Photographic book

South Africa from 1914 to 1945


General Jan Christiaan Smuts
General Jan Christiaan Smuts

In 1914 General J. B. M. Hertzog founded the National Party (NP), which emphasized Afrikaner language and culture. It used as one of its slogans “South Africa First,” in contrast to the SAP, which appeared more strongly tied to the interests of the British Empire. Botha’s commitment to Britain in World War I increased Afrikaner resentment, and in the 1915 election the NP received relatively strong support. Botha himself led the South African forces that conquered German South-West Africa in 1915. This former German colony eventually became a League of Nations mandate under South African supervision in 1920.

While the SAP won the largest number of votes, it only controlled 54 seats in the parliament while the NP controlled 27. Botha was therefore forced to enter a coalition with the smaller Unionist Party in order to govern. After Botha died in 1919, he was succeeded by General Jan Christiaan Smuts.

Official politics in South Africa from the 1920s continued to be dominated by the conflicting positions of the two white groups. Hertzog and the NP insisted that reconciliation between Afrikaners and British be based on full equality between the two groups. His party therefore demanded that the Afrikaans language be given equal status with English, that the country have a separate flag, not the British Union Jack, and that South Africa have the right to secede from the British Empire.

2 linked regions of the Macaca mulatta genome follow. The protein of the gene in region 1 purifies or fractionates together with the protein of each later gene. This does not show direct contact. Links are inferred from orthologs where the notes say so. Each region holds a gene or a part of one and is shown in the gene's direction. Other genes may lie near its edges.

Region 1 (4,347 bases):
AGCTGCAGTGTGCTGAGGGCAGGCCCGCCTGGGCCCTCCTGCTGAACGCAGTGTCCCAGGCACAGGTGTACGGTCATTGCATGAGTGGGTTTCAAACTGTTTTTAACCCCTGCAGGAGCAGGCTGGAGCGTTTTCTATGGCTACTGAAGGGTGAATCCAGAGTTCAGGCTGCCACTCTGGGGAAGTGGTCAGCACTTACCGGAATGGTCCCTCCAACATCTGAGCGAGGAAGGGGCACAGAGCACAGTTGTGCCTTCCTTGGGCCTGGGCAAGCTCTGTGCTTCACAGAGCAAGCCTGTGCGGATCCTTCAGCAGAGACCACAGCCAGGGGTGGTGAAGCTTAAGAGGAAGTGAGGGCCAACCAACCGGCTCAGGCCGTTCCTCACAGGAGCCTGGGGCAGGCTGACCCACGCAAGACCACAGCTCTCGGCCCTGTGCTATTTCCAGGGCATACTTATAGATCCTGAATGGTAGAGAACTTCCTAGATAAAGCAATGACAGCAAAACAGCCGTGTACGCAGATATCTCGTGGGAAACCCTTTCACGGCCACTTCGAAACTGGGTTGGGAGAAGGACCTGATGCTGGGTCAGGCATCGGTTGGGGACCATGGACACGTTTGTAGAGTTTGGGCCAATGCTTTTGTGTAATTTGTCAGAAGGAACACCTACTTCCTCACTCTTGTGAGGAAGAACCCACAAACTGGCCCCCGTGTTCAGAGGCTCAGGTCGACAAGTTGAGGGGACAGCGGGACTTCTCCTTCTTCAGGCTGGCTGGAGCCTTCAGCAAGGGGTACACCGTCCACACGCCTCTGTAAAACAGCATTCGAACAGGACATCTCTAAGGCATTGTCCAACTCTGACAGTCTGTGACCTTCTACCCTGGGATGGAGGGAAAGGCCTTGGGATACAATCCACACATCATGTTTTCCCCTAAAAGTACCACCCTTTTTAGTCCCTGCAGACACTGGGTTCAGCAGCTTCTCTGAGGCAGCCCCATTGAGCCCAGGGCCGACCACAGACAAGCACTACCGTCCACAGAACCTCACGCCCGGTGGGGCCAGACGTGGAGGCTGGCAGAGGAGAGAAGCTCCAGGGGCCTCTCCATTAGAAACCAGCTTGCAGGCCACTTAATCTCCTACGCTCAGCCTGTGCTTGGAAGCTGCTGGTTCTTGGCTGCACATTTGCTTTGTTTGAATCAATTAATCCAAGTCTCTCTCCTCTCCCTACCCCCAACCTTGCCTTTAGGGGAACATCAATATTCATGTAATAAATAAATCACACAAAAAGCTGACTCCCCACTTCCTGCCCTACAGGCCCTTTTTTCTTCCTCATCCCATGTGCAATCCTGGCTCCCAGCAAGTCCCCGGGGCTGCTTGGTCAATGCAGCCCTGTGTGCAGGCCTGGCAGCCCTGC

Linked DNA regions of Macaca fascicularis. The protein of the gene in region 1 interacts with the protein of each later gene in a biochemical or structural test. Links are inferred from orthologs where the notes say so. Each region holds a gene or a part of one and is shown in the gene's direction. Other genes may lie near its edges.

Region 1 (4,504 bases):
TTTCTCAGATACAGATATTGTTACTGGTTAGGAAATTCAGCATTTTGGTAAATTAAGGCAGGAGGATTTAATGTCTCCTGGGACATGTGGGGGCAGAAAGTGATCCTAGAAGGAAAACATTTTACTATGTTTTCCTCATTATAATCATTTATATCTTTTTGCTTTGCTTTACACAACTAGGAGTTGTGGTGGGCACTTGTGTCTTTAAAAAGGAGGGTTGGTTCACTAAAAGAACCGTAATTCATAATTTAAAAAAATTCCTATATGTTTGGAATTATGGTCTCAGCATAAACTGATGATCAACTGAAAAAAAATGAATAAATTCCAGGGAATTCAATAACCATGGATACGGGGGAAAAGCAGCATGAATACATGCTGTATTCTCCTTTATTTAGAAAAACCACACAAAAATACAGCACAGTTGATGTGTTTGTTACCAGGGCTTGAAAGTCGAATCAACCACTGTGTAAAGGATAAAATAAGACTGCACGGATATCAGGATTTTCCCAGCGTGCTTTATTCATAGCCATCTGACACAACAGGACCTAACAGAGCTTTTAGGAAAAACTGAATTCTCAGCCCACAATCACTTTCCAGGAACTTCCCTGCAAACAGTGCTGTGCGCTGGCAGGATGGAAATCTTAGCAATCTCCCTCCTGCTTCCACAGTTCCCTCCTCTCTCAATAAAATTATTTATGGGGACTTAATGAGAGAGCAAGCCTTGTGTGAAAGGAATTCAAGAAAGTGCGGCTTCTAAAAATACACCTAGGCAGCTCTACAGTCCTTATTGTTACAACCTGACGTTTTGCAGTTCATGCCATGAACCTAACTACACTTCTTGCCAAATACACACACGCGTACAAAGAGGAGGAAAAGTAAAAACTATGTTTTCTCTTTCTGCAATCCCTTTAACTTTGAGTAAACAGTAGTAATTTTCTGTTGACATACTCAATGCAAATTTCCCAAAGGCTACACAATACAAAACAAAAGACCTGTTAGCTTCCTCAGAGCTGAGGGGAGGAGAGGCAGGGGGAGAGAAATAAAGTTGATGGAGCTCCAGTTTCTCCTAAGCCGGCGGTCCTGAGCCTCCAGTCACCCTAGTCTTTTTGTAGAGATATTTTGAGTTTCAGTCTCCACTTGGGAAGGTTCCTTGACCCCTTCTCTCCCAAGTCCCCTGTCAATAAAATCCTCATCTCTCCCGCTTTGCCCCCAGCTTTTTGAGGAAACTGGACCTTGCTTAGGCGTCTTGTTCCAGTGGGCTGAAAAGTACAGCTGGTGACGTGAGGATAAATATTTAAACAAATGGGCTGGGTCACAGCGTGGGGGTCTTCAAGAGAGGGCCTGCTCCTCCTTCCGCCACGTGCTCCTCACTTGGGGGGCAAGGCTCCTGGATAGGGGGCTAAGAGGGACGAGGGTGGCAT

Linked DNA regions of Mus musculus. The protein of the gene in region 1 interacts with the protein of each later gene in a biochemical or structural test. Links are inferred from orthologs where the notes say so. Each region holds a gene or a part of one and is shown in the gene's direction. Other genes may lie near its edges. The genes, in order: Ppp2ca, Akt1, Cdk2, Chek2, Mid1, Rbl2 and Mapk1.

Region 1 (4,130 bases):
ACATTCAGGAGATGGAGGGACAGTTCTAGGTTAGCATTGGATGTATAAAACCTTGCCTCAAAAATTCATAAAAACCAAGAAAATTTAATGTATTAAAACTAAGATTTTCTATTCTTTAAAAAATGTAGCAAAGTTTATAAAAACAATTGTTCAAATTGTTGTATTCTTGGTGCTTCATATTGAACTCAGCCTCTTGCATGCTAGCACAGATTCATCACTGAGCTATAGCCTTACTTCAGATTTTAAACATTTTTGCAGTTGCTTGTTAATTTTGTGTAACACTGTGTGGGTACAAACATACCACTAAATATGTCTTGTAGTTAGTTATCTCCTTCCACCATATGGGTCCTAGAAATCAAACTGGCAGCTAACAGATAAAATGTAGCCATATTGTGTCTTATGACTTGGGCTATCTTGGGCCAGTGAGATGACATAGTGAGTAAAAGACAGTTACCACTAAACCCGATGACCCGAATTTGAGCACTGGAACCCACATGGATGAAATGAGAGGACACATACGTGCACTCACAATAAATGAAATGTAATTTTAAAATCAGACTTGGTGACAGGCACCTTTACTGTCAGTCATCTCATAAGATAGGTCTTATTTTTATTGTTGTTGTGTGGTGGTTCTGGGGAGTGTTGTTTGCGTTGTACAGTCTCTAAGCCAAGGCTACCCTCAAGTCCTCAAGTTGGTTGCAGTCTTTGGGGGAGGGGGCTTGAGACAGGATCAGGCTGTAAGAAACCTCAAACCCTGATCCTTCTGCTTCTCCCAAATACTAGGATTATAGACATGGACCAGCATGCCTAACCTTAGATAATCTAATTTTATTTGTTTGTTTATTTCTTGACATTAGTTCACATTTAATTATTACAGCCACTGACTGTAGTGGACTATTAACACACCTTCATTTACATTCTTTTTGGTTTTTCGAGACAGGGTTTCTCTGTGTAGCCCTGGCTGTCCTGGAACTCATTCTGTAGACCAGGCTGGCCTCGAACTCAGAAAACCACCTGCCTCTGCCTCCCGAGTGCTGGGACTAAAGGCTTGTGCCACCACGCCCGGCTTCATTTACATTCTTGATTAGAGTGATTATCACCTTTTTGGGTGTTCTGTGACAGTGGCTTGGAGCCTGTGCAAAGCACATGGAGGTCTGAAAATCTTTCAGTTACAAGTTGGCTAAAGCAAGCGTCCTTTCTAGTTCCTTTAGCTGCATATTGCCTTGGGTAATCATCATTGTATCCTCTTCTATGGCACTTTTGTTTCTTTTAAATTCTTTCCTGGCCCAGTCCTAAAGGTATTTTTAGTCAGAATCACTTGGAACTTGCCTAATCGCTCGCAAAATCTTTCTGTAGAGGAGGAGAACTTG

In 1918 a secret organization known as the Broederbond (Afrikaans for “association of brothers”) was established to advance the Afrikaner cause and interests.

This organization became a powerful vehicle for the preservation of Afrikaner language, culture, and traditions. Above all, its aim was to find ways for Afrikaners to attain positions of power throughout the society. The Broederbond was exclusively for Afrikaners who were over 25 years old, male, Protestant, and specially invited to join.

In 1921 leaders of the country’s gold-mining industry decided to replace white labor with black labor in an effort to cut costs. This move led to a major uprising in March 1922 called the Rand Revolt. Prime Minister Smuts declared martial law and used the military to contain the revolt. The revolt resulted in 200 dead. The real impact of the Rand Revolt came in 1924 when Hertzog’s NP, with the help of white labor, unseated Smuts at a time of rising black militancy. The result was the protection of white workers and the exclusion of blacks from managerial positions.

During the economic depression of the 1930s a coalition was formed, and Hertzog and Smuts became dual leaders of the new United Party. Britain’s declaration of war against Germany in 1939, however, split the coalition. Hertzog, who tried to keep South Africa neutral, was replaced as prime minister by Smuts, and the Union declared war on Germany on September 6, 1939, thereby entering World War II. Because of pro-German sentiment among Afrikaners, however, the Union did not quickly pass a draft law. All members of the Union’s armed forces were volunteers and their only combat action occurred in East and North Africa and Italy. "South Africa" © Emmanuel BUCHOT, Encarta, Wikipedia

Photos of European countries to visit

Photos Czech Republic

Czech Republic

Photos Informations

Hungary Pictures

Hungary Pictures

Photos Informations

Spain photos

Spain photos

Photos Informations

Scotland Photos

Scotland Photos

Photos Informations

Photos of Portugal

Portugal

Photos Informations

Photos England

Photos England

Photos Informations

Pictures Amsterdam

Netherlands

Photos Informations

Photos of Asian countries to visit

India photos

India photos

Photos Informations

Photos of Hong Kong

Hong Kong

Photos Informations

Images from South Korea

South Korea

Photos Informations

Cambodia photos

Cambodia

Photos Informations

Photos of Japon

Photos of Japon

Photos Informations

Photos of Thailand

Photos of Thailand

Photos Informations

Photos of Taiwan

Photos of Taiwan

Photos Informations

Photos of America

Website information